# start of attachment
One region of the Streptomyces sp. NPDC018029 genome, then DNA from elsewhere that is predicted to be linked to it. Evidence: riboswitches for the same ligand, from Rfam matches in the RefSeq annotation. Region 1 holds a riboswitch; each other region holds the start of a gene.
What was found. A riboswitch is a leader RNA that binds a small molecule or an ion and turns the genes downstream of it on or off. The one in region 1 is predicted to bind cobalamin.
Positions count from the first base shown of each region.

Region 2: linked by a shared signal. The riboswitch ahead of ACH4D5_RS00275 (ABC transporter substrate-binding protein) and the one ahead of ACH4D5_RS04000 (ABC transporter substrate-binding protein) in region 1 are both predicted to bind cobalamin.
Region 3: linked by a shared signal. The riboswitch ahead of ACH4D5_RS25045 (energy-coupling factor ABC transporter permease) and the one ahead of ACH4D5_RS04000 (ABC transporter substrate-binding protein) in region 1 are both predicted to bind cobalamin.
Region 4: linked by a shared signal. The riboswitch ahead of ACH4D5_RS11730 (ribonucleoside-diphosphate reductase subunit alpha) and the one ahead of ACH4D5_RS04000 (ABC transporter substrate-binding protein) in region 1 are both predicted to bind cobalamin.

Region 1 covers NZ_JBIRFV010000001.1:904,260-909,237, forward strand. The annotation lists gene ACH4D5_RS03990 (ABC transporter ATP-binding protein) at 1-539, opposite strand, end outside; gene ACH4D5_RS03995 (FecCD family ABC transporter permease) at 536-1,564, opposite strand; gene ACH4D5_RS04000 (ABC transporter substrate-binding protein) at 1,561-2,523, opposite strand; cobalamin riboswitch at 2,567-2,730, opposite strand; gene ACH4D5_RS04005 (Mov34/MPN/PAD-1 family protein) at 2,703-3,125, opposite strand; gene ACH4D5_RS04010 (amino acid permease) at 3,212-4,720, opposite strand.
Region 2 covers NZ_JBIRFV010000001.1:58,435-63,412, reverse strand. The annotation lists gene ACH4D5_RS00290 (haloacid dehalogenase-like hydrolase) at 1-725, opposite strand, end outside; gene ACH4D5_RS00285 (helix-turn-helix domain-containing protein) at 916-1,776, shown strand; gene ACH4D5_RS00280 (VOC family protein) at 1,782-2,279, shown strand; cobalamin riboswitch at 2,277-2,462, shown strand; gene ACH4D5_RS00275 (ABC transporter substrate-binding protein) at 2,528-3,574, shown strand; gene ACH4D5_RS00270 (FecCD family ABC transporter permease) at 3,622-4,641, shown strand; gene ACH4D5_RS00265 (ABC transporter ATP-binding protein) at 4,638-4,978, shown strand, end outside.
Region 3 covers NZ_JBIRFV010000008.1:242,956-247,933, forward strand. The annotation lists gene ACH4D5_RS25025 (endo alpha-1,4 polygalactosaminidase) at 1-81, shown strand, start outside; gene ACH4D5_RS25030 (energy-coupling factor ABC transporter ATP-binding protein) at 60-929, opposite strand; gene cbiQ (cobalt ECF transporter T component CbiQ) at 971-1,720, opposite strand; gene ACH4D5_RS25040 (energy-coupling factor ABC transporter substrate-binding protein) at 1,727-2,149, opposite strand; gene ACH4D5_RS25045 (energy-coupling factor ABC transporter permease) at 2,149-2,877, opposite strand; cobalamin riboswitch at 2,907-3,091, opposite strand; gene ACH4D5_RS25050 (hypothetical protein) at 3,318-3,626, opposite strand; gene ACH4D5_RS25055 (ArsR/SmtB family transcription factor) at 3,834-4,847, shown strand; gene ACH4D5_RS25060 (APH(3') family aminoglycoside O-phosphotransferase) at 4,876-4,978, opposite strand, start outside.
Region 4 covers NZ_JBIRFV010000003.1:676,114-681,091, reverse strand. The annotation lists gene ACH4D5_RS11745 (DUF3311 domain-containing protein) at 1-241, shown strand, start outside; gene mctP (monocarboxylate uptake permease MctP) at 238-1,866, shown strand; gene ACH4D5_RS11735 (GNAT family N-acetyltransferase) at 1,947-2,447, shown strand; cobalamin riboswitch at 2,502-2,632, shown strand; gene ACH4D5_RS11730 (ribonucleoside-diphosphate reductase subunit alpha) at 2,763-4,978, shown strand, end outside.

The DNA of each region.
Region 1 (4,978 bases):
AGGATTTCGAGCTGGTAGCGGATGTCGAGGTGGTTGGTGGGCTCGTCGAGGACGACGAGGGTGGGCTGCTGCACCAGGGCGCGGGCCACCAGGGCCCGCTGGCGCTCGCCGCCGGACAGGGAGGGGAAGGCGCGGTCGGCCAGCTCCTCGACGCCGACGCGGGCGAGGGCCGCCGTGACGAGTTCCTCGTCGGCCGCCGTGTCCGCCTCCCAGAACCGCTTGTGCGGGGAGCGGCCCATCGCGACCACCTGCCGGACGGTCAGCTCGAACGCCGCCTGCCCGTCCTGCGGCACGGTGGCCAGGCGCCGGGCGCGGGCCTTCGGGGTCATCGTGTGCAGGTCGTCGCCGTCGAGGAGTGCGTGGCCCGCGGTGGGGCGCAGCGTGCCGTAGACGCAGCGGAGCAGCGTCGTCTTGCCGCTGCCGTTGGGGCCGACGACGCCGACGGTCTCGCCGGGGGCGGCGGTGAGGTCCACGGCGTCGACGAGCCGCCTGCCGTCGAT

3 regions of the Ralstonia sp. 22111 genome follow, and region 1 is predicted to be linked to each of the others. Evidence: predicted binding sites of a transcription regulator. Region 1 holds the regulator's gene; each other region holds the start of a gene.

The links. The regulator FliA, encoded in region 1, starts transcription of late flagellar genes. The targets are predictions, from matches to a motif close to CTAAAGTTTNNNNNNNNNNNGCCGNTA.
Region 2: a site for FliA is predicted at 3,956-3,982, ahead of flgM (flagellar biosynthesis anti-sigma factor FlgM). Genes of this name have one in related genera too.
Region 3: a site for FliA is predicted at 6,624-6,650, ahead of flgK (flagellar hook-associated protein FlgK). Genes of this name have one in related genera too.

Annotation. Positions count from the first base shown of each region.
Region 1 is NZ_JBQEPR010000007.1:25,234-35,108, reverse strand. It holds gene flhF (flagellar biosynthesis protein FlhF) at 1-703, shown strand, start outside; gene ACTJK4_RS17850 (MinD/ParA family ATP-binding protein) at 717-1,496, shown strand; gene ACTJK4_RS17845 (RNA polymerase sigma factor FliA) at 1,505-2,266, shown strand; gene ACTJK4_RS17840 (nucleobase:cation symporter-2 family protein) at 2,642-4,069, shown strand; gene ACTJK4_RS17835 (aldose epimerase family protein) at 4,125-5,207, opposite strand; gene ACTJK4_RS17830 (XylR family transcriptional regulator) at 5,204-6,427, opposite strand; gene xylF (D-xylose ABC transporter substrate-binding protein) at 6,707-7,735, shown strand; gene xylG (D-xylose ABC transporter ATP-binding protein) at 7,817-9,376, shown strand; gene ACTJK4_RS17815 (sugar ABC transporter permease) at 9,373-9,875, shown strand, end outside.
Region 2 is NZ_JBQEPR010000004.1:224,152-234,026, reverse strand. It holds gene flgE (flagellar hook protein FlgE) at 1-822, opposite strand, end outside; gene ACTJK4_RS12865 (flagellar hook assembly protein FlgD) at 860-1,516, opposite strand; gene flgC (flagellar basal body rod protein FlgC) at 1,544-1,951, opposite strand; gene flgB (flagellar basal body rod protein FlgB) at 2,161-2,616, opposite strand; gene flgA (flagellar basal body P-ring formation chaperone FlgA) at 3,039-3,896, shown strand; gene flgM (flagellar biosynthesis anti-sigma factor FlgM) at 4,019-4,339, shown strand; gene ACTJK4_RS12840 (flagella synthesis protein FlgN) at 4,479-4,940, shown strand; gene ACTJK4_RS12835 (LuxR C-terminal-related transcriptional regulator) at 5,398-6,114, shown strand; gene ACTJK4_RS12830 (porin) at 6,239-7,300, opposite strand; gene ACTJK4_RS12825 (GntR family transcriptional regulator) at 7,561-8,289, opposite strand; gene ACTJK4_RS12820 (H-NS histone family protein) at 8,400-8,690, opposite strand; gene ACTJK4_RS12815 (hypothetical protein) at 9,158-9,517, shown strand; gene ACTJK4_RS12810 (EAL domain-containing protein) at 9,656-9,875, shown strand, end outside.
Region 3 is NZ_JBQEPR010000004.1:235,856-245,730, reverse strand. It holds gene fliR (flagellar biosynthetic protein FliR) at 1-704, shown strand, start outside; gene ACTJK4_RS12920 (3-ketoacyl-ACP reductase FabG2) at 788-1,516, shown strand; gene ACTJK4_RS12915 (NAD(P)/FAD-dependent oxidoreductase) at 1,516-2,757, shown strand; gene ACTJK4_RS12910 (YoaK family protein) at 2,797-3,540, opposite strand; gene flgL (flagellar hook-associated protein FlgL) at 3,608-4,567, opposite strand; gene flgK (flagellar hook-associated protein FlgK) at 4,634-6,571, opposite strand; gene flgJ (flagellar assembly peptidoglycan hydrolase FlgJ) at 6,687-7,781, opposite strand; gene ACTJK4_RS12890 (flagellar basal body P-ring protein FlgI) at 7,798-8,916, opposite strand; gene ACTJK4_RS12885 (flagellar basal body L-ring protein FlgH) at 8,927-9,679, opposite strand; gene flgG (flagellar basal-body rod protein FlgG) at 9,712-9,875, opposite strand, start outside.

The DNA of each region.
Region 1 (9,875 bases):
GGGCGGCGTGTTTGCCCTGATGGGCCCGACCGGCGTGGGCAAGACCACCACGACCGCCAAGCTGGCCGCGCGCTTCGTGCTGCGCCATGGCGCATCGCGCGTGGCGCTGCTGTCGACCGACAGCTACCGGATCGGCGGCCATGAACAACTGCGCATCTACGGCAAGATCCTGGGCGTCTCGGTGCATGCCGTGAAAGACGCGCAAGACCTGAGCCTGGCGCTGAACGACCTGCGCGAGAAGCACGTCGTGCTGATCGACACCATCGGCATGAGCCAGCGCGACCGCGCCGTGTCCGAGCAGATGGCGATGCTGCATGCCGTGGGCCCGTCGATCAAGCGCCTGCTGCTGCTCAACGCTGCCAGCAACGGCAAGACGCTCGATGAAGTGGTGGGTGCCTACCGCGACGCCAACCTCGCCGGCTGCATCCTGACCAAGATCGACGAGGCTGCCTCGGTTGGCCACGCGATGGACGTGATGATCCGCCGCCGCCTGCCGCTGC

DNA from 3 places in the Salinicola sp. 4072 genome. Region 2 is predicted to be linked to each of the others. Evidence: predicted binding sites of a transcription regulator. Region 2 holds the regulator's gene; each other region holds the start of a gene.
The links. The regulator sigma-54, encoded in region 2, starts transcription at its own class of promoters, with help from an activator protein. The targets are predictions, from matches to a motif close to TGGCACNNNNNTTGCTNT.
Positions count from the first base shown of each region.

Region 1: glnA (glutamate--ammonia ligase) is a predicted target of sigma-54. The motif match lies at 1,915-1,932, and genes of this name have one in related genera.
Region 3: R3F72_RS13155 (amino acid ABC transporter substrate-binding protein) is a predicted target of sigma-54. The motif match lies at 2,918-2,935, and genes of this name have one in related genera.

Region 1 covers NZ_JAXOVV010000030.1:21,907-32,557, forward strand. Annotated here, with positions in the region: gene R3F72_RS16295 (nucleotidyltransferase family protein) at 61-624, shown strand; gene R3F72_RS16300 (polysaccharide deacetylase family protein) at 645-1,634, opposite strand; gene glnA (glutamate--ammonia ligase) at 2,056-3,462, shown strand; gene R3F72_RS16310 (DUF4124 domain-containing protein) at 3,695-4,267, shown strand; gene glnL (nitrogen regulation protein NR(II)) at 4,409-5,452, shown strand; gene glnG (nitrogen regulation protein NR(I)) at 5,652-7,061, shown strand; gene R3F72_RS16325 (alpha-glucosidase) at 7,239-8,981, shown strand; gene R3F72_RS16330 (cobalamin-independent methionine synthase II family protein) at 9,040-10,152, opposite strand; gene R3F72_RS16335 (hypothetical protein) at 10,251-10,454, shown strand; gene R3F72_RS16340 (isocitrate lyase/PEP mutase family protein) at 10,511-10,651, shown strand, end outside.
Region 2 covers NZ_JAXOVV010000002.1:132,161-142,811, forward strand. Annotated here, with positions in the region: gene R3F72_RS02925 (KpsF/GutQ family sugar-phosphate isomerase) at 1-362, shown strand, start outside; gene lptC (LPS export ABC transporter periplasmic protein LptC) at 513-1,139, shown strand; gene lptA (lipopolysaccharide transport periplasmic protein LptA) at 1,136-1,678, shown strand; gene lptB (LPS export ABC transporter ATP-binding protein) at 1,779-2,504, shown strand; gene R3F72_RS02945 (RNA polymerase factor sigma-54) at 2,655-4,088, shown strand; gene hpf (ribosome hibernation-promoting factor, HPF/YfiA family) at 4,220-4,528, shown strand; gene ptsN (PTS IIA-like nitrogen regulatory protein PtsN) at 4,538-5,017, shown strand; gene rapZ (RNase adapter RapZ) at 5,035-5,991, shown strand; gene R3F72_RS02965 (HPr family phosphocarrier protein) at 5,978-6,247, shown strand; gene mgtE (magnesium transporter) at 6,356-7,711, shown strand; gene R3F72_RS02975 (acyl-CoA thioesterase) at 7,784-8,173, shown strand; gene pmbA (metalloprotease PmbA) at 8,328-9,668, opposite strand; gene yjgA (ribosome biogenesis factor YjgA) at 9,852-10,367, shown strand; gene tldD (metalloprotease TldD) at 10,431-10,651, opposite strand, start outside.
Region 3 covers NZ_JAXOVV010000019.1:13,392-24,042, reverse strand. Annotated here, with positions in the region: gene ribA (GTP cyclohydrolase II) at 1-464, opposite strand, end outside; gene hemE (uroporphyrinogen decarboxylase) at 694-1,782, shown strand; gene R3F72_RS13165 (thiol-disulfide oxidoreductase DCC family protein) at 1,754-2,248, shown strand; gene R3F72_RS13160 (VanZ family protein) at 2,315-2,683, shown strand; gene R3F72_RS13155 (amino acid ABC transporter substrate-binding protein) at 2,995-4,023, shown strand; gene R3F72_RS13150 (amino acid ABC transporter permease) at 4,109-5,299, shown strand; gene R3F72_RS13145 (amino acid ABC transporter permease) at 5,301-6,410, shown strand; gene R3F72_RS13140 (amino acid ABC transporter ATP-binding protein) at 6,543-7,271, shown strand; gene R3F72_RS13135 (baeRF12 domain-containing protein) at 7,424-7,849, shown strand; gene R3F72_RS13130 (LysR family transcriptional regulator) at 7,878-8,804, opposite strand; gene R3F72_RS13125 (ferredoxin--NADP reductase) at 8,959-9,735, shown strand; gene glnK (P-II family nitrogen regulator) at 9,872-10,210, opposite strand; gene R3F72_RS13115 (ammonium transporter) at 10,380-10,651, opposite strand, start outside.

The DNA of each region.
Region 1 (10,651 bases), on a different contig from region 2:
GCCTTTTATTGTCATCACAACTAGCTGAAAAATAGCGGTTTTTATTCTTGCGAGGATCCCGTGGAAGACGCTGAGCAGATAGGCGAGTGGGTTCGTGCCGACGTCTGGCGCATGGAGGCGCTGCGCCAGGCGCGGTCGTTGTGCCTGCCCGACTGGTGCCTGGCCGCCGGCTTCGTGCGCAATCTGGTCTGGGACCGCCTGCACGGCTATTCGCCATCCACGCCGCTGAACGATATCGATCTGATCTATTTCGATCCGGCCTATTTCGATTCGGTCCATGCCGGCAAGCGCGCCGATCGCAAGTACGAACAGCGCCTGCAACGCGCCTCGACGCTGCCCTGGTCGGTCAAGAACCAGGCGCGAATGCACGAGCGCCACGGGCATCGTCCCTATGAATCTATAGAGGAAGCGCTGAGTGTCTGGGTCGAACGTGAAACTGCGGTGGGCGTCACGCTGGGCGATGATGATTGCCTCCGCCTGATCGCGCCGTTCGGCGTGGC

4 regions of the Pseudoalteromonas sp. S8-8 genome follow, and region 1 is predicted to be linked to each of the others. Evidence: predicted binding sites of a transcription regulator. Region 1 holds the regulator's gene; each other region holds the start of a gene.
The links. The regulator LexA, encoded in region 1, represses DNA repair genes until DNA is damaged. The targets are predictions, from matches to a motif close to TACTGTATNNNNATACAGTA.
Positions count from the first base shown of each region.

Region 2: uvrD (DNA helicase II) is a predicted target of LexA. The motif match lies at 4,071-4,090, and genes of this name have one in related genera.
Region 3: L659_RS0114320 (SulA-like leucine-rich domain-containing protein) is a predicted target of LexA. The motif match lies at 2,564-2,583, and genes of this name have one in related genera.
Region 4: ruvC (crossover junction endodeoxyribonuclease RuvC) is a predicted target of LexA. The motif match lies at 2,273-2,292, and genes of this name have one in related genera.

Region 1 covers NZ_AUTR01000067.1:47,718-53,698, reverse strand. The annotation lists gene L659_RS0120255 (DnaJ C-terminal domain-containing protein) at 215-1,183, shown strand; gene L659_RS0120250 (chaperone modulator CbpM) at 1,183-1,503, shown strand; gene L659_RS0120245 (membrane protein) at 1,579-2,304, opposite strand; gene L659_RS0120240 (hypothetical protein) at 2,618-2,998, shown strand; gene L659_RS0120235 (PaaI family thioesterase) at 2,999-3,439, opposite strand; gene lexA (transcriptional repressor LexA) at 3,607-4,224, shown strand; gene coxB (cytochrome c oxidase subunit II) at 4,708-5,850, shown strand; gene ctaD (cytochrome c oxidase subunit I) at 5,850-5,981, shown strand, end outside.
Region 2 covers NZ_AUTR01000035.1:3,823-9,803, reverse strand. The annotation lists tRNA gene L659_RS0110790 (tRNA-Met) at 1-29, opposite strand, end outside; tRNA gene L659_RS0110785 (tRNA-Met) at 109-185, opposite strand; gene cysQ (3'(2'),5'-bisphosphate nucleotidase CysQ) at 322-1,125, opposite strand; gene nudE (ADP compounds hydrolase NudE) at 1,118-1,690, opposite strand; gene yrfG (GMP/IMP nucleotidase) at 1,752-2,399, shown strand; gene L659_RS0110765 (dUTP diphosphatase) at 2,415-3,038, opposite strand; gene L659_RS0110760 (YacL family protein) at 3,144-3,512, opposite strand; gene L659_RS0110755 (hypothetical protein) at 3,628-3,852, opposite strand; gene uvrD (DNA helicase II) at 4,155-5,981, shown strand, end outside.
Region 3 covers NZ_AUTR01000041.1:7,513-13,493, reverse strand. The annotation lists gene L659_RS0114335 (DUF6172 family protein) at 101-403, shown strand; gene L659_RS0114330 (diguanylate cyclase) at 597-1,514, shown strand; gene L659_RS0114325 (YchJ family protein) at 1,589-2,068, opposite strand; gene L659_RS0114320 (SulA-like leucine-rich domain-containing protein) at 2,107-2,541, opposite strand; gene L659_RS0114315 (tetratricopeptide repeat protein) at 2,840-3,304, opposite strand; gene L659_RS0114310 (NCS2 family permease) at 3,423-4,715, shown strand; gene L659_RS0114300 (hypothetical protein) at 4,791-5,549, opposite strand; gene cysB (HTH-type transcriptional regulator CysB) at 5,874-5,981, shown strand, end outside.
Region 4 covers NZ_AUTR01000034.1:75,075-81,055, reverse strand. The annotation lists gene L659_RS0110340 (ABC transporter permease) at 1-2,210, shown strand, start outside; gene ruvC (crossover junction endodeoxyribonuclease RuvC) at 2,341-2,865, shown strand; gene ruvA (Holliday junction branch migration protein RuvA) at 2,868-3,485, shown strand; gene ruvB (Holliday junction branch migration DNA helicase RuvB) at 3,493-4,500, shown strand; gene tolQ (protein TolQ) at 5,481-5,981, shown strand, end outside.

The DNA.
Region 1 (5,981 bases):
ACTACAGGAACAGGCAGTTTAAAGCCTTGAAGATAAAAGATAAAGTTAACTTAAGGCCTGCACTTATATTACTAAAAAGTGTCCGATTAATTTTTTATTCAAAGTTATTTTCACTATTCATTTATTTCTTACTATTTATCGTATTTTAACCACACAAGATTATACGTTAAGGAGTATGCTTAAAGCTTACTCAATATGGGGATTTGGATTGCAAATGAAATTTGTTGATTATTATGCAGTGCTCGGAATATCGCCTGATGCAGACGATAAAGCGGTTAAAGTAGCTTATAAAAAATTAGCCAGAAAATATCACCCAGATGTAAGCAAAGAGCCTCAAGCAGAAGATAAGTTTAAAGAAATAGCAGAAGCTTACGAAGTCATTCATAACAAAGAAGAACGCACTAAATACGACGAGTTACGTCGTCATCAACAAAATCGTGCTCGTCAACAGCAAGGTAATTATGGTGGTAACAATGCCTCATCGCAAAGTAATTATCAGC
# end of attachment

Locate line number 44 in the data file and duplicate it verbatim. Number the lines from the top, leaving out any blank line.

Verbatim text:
Region 3 covers NZ_AUTR01000041.1:7,513-13,493, reverse strand. The annotation lists gene L659_RS0114335 (DUF6172 family protein) at 101-403, shown strand; gene L659_RS0114330 (diguanylate cyclase) at 597-1,514, shown strand; gene L659_RS0114325 (YchJ family protein) at 1,589-2,068, opposite strand; gene L659_RS0114320 (SulA-like leucine-rich domain-containing protein) at 2,107-2,541, opposite strand; gene L659_RS0114315 (tetratricopeptide repeat protein) at 2,840-3,304, opposite strand; gene L659_RS0114310 (NCS2 family permease) at 3,423-4,715, shown strand; gene L659_RS0114300 (hypothetical protein) at 4,791-5,549, opposite strand; gene cysB (HTH-type transcriptional regulator CysB) at 5,874-5,981, shown strand, end outside.